Interviewing may not come natural to everyone, but it can be, and should be, learned. There’s a great deal more involved than simply asking a list of questions. You’ve already pre-screened these people and found them basically acceptable. That’s why they made it to this point. Now you need to find out more specific information, especially when it comes to how they would deal with the job’s functions and with other employees. Behavioral based questions can be very informative. Don’t ask if someone likes working as part of a team; ask them to tell you about the best team they’ve ever been a part of. Try to get your applicants to tell you about a situation that happened to them and how they resolved it. What you’re looking for are honest answers; not just answers the applicant thinks you want to hear. Most important of all; let the applicant do most of the talking. The more you talk, the less you’ll learn.

Make the Decision

You may want to winnow down to two or three people. Remember, your competitors are also looking for drivers; they may be making counter-offers or your candidates may simply decide to stay with the job they have. You need to keep the pipeline open until an offer is made and accepted. One caveat here is to remember an old quote, “Don’t let the perfect be the enemy of the good.” If you keep looking for the “perfect candidate,” you will probably lose out on great candidates who would prove to be true assets to the company. Once you find the right person, don’t wait too long to make the offer.

Check Them Out

This task has become a bit more difficult over time. Some companies won’t allow their managers to give any references, and HR may only tell you the candidate’s dates of employment. Although background checks can be invaluable, make sure to review your company’s background check process with an attorney or advisor to ensure that you’re following legal guidelines.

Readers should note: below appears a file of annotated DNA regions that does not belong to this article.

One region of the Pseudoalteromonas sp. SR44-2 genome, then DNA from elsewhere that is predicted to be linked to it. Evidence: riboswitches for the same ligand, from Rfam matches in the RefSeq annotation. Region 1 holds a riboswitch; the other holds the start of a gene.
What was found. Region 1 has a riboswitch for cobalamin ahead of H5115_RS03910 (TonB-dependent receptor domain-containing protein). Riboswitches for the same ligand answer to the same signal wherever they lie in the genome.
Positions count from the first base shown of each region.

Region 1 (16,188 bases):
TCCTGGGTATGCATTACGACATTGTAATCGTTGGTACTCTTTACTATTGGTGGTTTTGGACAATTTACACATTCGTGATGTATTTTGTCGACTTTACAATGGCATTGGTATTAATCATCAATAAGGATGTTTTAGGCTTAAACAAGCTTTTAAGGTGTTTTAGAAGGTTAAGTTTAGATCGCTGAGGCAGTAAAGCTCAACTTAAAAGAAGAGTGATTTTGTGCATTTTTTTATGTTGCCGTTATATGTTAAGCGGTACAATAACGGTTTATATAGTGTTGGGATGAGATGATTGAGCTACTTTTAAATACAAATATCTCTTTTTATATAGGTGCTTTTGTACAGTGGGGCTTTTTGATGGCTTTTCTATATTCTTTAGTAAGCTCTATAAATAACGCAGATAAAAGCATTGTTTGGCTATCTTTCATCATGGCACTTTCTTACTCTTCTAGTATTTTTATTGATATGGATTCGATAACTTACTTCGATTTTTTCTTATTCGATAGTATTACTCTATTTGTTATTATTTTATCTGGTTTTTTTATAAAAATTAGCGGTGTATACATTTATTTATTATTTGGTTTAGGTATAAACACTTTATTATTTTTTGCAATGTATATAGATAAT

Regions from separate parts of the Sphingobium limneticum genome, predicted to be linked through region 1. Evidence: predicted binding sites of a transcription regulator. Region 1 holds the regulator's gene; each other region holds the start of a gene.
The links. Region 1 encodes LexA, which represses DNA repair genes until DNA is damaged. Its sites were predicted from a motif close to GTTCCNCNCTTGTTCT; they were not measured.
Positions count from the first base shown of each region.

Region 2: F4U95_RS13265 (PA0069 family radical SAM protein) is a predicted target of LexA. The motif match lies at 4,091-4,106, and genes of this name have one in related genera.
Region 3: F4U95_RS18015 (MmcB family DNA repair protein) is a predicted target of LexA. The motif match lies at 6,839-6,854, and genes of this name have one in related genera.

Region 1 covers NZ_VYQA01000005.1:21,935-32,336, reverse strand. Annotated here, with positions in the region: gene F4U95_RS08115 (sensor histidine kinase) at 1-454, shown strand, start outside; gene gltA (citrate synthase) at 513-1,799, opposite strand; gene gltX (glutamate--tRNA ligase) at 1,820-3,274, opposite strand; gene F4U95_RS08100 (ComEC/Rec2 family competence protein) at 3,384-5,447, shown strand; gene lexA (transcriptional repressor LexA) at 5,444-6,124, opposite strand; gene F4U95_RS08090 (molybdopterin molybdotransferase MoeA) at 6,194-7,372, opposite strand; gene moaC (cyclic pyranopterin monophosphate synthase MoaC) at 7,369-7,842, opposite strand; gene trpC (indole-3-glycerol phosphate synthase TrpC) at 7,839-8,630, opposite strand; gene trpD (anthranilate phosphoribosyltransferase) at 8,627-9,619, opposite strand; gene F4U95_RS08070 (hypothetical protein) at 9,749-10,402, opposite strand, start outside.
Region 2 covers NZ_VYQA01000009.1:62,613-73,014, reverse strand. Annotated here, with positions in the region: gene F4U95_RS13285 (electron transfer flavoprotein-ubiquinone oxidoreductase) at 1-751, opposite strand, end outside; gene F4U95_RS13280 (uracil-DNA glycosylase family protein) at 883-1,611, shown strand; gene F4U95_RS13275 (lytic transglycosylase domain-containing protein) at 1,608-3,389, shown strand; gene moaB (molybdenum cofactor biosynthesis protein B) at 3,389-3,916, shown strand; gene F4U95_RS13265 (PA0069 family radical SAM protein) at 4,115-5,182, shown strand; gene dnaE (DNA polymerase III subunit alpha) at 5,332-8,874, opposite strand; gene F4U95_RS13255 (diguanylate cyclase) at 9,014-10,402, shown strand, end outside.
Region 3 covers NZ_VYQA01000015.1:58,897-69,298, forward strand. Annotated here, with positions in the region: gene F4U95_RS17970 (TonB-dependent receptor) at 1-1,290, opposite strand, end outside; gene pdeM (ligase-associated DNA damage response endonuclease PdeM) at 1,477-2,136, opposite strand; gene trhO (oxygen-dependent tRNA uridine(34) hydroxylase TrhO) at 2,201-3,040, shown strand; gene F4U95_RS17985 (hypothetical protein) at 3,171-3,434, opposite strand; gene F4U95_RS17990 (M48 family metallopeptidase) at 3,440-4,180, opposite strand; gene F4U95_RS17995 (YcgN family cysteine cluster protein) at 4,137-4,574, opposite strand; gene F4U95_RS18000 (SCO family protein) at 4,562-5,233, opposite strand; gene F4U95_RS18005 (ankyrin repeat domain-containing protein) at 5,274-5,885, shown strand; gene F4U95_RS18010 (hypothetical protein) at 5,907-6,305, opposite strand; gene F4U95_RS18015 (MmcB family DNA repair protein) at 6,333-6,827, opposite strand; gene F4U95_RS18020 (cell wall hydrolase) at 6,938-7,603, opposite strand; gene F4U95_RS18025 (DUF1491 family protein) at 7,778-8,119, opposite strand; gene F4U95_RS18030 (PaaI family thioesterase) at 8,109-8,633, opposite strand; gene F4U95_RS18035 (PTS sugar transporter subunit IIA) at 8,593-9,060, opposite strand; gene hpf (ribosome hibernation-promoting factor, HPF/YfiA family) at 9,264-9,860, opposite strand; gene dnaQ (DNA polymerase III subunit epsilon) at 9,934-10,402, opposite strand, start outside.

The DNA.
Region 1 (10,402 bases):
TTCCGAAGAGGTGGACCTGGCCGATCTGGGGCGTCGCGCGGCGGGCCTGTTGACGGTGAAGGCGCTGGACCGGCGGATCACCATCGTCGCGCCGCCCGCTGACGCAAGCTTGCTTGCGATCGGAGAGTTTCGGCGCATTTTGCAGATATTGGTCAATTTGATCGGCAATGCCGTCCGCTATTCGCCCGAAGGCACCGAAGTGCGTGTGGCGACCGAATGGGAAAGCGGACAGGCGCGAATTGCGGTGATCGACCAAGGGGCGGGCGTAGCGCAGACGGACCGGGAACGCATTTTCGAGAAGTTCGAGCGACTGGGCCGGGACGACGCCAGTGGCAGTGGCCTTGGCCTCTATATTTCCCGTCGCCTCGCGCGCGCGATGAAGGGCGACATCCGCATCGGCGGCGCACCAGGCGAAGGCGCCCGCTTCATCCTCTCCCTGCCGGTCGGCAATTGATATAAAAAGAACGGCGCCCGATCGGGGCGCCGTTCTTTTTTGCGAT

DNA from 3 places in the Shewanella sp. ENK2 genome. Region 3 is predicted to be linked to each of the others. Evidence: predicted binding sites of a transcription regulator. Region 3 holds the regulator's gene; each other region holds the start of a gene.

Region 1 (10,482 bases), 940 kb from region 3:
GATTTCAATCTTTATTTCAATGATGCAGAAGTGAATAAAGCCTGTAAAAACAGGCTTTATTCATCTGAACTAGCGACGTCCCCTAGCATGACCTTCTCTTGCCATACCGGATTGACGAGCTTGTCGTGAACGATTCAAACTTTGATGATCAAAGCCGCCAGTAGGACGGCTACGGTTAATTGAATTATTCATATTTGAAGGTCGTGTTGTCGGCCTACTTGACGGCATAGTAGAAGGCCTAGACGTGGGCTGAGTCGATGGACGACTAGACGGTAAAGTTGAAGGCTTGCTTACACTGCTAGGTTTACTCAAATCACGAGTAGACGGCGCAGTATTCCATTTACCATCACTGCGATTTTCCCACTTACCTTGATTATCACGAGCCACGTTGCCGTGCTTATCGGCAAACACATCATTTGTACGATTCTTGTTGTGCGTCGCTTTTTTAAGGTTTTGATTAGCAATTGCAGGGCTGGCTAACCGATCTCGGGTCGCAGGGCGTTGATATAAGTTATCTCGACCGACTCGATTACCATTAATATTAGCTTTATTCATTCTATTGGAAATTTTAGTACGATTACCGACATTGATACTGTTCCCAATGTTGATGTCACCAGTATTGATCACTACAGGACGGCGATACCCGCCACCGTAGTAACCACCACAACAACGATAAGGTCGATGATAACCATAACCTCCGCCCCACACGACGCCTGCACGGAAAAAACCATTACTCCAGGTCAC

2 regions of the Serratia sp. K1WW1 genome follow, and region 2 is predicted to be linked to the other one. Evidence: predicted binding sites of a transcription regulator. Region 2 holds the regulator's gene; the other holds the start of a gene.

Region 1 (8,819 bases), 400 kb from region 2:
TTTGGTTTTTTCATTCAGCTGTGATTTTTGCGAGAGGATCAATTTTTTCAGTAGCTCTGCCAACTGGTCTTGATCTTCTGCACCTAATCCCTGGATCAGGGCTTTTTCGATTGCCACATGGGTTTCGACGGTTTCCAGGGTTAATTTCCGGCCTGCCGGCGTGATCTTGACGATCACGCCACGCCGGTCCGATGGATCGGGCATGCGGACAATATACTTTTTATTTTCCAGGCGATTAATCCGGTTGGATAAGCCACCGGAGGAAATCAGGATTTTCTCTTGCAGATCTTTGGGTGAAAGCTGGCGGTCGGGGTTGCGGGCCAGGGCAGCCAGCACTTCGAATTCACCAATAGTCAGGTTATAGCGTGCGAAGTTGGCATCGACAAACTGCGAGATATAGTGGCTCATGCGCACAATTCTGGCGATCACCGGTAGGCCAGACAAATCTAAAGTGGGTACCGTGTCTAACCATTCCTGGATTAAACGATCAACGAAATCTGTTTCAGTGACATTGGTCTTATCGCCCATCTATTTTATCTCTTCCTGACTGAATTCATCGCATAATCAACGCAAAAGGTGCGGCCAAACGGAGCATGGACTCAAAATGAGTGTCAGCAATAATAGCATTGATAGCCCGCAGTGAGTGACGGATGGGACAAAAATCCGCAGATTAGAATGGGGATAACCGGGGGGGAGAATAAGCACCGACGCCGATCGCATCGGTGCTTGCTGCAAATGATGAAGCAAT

Make the Offer

Although a formal job offer may come from HR, it’s advisable to have the hiring manager involved in the process as well. In many companies, managers and supervisors have also interviewed the candidates and either have made the final decision or, at the very least, been involved in that decision. Since there’s a normal two-week period before a job starts (that timeframe can be shorter for a candidate who doesn’t need to give two weeks’ notice), you might want to maintain some communication with your new employee. This is a great time for the manager, and even the team, to follow-up with the new hire before the start date. There’s nothing better than positive reinforcement to let the new driver know that everyone is excited to have him or her joining the team.

Jane Clark

About Jane Clark

Jane Clark is Vice President of Member Services for NationaLease. Before joining the full service truck leasing organization, she served in executive positions with some of the nation’s top staffing and recruitment agencies.